Equations (1)–(4) are respectively, local forms of the conservation laws for mass, momentum, angular momentum and energy. We assume that our fluid is isotropic, which means that the intrinsic angular momentum per unit mass can be written in the form ${j}_{I}\text{w}$ , where the positive constant ${j}_{I}$ is called imicroinertia density. For the readers’ convenience let us first explain the notation used in the system (1)–(18). The differential (dot) operator in equations (0.1)–(0.4) denotes material derivative defined by

$\dot{a}\mathrm{=}{a}_{t}+\mathrm{(}\nabla a\mathrm{)}\cdot v\mathrm{,}$ (5)

For vector field **a** and

$\dot{u}\mathrm{=}{u}_{t}+\mathrm{(}\nabla u\mathrm{)}\cdot v\mathrm{,}$ (6)

For scalar field *u*. The differential operator $\nabla $
is classical nabla (del) operator where $\nabla \cdot a$
is the divergence of corresponding vector (or tensor) field, and $\nabla a$
is the gradient of the vector field a(or $\nabla u$
is gradient of the scalar field u). Vector ${T}_{x}$
in the equations (3) & (4) is a vector with Cartesian components

${T}_{x}\mathrm{=}\left({T}_{23}-{T}_{32}\mathrm{,}{T}_{31}-{T}_{13}\mathrm{,}{T}_{12}-{T}_{21}\right)\mathrm{.}$ (7)

The colon operator in the equation (0.4) is the dyadic notation for the scalar product of the tensors defined by

$A\mathrm{:}B\mathrm{=}Tr\left(A\cdot {B}^{T}\right)\mathrm{,}$ (8)

Where $Tr$ denotes the trace operator.

The components of the tensors **T** and **C **are given by

${T}_{ij}\mathrm{=(}-p+\lambda {v}_{k\mathrm{,}k}\mathrm{)}{\delta}_{ij}+\mu \left({v}_{i\mathrm{,}j}+{v}_{j\mathrm{,}i}\right)+{\mu}_{r}\left({v}_{j\mathrm{,}i}-{v}_{i\mathrm{,}j}\right)-2{\mu}_{r}{\epsilon}_{mij}{\text{w}}_{m}\mathrm{,}$ (9)

${C}_{ij}\mathrm{=}{c}_{0}{\text{w}}_{k\mathrm{,}k}{\delta}_{ij}+{c}_{d}\left({\text{w}}_{i\mathrm{,}j}+{\text{w}}_{j\mathrm{,}i}\right)+{c}_{a}\left({\text{w}}_{j\mathrm{,}i}-{\text{w}}_{i\mathrm{,}j}\right)\mathrm{.}$ (10)

The derivatives in (9)–(10) are in the indicial notation, i.e., for $a\mathrm{=}\left({a}_{1}\mathrm{,}{a}_{2}\mathrm{,}{a}_{3}\right)$ we have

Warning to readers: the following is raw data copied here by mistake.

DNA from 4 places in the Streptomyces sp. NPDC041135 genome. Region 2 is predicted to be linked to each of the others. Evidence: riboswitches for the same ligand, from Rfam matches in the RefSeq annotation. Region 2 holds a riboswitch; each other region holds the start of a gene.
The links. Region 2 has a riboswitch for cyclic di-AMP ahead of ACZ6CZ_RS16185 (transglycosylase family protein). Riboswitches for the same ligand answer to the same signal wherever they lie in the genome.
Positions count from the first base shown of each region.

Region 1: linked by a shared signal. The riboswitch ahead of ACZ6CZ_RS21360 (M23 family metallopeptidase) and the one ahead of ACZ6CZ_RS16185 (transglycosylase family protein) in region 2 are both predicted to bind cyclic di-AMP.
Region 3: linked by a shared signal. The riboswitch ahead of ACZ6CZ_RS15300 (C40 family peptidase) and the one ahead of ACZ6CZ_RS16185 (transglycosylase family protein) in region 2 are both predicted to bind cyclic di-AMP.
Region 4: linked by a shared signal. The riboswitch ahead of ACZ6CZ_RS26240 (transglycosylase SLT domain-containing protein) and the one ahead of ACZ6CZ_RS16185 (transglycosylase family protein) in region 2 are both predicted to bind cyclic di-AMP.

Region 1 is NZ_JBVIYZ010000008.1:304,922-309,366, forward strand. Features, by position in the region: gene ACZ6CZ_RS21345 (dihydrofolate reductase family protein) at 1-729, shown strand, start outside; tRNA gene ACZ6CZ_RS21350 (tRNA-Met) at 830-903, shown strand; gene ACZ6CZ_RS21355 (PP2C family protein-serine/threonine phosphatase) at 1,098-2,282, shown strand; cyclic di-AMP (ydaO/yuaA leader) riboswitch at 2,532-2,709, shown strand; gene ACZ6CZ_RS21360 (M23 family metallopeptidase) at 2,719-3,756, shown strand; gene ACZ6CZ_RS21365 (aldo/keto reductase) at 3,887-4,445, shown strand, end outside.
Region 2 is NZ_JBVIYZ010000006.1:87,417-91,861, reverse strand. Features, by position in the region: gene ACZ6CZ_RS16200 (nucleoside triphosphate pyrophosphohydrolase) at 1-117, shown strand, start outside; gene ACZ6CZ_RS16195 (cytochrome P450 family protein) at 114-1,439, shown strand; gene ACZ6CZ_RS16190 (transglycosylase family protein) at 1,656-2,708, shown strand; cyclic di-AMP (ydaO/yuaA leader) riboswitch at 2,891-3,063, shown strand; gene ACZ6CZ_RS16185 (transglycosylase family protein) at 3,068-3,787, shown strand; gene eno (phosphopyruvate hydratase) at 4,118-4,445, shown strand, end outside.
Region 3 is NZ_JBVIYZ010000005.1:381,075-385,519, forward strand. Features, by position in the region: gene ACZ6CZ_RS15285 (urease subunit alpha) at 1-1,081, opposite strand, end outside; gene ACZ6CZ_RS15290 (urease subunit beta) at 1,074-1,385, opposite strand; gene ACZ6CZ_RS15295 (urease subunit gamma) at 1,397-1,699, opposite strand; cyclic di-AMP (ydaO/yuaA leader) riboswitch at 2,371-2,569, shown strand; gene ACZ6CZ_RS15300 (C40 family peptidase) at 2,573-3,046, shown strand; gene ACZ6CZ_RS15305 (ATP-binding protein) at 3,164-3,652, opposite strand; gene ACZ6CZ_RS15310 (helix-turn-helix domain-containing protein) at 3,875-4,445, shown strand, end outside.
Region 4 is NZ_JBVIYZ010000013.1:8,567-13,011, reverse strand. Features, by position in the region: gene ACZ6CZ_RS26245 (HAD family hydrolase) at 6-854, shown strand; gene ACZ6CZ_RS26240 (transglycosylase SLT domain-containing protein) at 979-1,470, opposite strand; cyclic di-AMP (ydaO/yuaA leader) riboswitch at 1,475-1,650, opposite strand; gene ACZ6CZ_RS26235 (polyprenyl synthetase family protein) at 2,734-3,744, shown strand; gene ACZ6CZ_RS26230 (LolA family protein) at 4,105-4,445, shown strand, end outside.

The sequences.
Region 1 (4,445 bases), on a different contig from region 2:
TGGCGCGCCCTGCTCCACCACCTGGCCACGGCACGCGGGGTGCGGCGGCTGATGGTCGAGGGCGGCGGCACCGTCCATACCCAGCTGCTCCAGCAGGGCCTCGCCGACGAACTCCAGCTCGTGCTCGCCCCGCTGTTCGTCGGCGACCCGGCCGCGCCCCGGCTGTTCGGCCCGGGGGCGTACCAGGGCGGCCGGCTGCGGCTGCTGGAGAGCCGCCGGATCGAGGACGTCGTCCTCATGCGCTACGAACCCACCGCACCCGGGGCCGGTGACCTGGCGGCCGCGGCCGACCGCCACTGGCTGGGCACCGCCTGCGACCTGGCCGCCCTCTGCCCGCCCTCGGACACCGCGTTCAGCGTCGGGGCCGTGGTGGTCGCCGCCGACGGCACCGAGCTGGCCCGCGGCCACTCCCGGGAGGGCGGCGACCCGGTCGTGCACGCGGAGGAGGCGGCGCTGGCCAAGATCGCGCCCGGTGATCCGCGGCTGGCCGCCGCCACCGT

${a}_{i\mathrm{,}j}\mathrm{=}\frac{\partial {a}_{i}}{\partial {x}_{j}}\mathrm{.}$ (11)

In (9)–(10), we use Kronecker’s delta symbol${\delta}_{ij}$ as well as Levi–Civita’s symbol ${\epsilon}_{ijk}$ , which are defined by

${\delta}_{ij}\mathrm{=}(\begin{array}{cc}\mathrm{1,}& i\mathrm{=}j\mathrm{,}\\ \mathrm{0,}& i\ne j\end{array}$ (12)

And

${\epsilon}_{ijk}\mathrm{=}(\begin{array}{cc}+\mathrm{1,}& \text{if}ijk\text{isevenpermutationof}\mathrm{123,}\\ -\mathrm{1,}& \text{if}ijk\text{isoddpermutationof}\mathrm{123,}\\ \mathrm{0,}& \text{ifanyindexisrepeated}\mathrm{.}\end{array}$ (13)

Here, we assume the Einstein summation convention, i.e., when an index variable appears twice in a single term, it implies summation of that term over all the values of the index.

Let us note that equations (0.9)–(0.10) are constitutive equations for the micropolar continuum, whereby we have the following material parameters:

- $\lambda $ –coefficient of dilatational viscosity
- $\mu $ –coefficient of dynamical viscosity
- ${\mu}_{r}$ –coefficient of rotational viscosity
- ${c}_{0}$ –coefficient of bulk spin (angular) viscosity
- ${c}_{d}$ –coefficient of shear spin (angular) viscosity
- ${c}_{d}$ –coefficient of rotational spin (angular) viscosity

The coefficients of viscosity are related through the Clausius–Duhem inequalities, as follows:

$\mu \ge \mathrm{0,}3\lambda +2\mu \ge \mathrm{0,}{\mu}_{r}\ge \mathrm{0,}$ (14)

${c}_{d}\ge \mathrm{0,}3{c}_{0}+2{c}_{d}\ge \mathrm{0,}\mathrm{|}{c}_{d}-{c}_{a}\mathrm{|}\le {c}_{d}+{c}_{a}\mathrm{.}a$ (15)

As it is mentioned in the introduction, we assume that our fluid is perfect and polytropic in the thermodynamical sense, which we model by the following equations:

$q\mathrm{=}-k\nabla \theta \mathrm{,}$ (16)

$p\mathrm{=}R\rho \theta \mathrm{,}$ (17)

$E\mathrm{=}{c}_{v}\theta \mathrm{.}$ (18)

Equation (16) is the Fourier law, where $k\ge 0$ is the heat conduction coefficient. Equation (17) is the ideal gas law, where $R\mathrm{>0}$ is the universal gas constant, while (18) presents the assumption that our fluid is polytropic. The positive constant ${c}_{v}$ in (18) is called specific heat at a constant volume.

For simplicity reasons, we will assume that the outer impact can be neglected, i.e. we take:

$f\mathrm{=}g\mathrm{=0.}$ (19)

To simplify the system (1)–(4), we will first substitute the (9), (10) and (16)–(18) into (1)–(4) together with (19). We get:

${\rho}_{t}\mathrm{=}-\mathrm{(}\nabla \rho \mathrm{)}\cdot v-\rho \nabla \cdot v\mathrm{,}$ (20)

$\begin{array}{l}\rho {v}_{t}\mathrm{=}-\rho \mathrm{(}\nabla v\mathrm{)}\cdot v\mathrm{)}-R\nabla \left(\rho \theta \right)+\mathrm{(}\lambda +\mu -{\mu}_{r}\mathrm{)}\nabla \mathrm{(}\nabla \cdot v\mathrm{)}\hfill \\ +\mathrm{(}\mu +{\mu}_{r}\mathrm{)}\Delta v+2{\mu}_{r}\nabla \times \text{w}\mathrm{,}\hfill \end{array}$ (21)